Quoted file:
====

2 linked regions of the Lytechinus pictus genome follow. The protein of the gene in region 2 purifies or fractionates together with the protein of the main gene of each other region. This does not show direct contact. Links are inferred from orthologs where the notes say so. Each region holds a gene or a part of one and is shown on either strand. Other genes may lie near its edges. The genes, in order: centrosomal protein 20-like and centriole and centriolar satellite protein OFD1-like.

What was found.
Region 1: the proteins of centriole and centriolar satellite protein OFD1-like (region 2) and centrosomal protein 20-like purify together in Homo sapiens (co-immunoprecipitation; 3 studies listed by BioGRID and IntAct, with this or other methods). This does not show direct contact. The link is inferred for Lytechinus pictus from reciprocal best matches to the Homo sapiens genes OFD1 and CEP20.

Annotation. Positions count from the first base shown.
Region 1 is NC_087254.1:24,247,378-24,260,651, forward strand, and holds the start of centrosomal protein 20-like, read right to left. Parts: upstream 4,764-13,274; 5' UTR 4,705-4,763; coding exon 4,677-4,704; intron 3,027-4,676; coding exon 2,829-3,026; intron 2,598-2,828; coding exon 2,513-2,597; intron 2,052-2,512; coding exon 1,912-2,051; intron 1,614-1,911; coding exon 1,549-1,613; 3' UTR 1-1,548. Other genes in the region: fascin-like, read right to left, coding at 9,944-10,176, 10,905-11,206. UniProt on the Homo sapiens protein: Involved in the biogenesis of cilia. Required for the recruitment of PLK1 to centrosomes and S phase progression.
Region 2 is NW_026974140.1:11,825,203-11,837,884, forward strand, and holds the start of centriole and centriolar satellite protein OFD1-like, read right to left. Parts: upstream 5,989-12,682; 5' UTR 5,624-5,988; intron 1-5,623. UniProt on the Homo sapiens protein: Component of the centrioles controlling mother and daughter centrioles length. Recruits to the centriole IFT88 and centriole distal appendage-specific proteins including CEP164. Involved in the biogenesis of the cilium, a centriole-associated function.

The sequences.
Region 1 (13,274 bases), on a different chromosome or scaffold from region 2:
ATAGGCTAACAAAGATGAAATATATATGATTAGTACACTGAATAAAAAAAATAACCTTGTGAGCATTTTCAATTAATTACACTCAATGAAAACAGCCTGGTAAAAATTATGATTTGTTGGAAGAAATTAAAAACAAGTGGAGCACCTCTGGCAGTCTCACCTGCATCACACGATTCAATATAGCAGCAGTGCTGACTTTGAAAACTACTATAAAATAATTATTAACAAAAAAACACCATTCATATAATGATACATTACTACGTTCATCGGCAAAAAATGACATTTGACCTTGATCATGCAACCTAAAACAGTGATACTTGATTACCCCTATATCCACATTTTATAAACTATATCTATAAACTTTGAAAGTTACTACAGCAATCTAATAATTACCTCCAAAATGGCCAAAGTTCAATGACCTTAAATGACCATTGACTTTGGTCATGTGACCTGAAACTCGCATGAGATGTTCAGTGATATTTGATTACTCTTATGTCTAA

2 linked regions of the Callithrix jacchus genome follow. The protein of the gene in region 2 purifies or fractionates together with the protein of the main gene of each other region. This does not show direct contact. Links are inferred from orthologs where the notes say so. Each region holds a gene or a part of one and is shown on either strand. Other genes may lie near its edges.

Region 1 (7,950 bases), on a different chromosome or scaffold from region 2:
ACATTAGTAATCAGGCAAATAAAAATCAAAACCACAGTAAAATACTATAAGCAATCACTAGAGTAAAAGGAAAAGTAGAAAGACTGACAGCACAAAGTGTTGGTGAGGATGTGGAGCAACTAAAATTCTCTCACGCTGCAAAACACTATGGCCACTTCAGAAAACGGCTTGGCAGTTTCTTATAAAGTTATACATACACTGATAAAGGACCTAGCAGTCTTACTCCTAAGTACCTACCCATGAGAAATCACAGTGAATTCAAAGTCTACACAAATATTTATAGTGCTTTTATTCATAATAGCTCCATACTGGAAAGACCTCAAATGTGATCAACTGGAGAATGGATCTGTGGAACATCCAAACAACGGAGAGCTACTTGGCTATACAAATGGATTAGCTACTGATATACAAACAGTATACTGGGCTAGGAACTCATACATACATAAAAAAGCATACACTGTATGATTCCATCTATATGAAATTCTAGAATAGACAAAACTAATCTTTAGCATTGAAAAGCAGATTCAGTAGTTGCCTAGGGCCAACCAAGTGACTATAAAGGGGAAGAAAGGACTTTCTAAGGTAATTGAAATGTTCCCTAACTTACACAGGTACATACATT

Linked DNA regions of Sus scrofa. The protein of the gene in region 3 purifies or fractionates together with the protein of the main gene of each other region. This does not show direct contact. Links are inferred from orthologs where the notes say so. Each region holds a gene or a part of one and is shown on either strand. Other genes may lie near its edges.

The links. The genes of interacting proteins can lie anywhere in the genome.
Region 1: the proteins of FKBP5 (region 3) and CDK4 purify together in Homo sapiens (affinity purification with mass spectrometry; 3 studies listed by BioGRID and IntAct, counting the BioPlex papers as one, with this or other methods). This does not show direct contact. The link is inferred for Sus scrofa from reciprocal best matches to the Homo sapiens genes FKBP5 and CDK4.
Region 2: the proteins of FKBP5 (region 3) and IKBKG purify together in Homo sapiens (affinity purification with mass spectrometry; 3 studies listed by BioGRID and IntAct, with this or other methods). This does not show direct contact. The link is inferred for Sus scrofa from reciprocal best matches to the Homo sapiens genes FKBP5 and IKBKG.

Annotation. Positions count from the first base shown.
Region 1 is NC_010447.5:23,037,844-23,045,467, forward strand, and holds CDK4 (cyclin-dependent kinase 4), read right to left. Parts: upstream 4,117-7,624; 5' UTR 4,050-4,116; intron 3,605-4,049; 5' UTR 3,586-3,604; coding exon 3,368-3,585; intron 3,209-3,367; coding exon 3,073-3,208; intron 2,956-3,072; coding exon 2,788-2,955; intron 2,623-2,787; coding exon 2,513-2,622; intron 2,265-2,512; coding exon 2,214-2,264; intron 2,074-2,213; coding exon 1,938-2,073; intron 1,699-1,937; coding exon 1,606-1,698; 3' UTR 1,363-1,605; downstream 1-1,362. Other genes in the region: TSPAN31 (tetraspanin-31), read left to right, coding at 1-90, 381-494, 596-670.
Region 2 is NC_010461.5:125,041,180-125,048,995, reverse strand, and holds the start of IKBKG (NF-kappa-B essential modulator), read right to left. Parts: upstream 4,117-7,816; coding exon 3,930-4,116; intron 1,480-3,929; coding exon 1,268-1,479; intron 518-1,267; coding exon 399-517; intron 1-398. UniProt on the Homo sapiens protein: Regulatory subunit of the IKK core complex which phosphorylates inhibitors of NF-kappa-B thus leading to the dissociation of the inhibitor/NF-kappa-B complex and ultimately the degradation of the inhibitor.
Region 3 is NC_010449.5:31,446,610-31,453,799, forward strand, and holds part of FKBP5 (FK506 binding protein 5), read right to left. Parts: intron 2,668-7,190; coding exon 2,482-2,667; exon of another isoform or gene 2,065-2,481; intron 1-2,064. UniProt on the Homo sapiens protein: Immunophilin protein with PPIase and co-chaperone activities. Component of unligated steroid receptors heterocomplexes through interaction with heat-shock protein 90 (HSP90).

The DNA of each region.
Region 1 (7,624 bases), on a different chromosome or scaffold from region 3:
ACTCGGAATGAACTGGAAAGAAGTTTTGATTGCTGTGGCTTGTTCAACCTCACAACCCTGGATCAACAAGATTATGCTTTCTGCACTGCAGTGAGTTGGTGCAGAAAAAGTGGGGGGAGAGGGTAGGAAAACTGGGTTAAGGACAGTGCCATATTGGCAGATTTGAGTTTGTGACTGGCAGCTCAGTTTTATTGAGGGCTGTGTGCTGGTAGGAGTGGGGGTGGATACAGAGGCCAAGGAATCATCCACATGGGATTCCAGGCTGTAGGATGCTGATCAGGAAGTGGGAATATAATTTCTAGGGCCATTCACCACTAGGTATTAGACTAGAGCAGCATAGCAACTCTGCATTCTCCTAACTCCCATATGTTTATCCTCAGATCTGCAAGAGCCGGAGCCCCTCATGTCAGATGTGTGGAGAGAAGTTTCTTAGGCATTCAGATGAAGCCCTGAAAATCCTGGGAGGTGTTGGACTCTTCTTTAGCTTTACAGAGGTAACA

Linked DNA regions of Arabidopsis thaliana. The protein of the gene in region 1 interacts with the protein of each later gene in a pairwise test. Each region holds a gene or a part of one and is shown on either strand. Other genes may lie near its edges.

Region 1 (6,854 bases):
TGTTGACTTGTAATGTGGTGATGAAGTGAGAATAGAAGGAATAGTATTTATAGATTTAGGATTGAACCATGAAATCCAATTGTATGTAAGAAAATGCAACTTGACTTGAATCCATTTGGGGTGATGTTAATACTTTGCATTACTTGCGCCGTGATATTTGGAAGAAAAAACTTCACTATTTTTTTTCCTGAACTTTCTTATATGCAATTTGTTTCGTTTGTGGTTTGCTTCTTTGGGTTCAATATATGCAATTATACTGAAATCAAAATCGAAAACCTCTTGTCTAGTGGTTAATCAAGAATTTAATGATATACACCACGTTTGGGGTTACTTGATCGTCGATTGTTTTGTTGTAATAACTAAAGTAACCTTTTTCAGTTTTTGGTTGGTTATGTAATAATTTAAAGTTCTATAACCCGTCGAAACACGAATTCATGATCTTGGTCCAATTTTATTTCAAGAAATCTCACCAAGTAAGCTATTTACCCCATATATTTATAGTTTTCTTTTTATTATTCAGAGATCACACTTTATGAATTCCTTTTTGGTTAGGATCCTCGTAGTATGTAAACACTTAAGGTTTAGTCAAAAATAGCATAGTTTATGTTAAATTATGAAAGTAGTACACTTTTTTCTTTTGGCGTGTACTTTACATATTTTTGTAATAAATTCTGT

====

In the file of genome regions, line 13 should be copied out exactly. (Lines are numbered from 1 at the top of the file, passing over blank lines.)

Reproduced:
Linked DNA regions of Sus scrofa. The protein of the gene in region 3 purifies or fractionates together with the protein of the main gene of each other region. This does not show direct contact. Links are inferred from orthologs where the notes say so. Each region holds a gene or a part of one and is shown on either strand. Other genes may lie near its edges.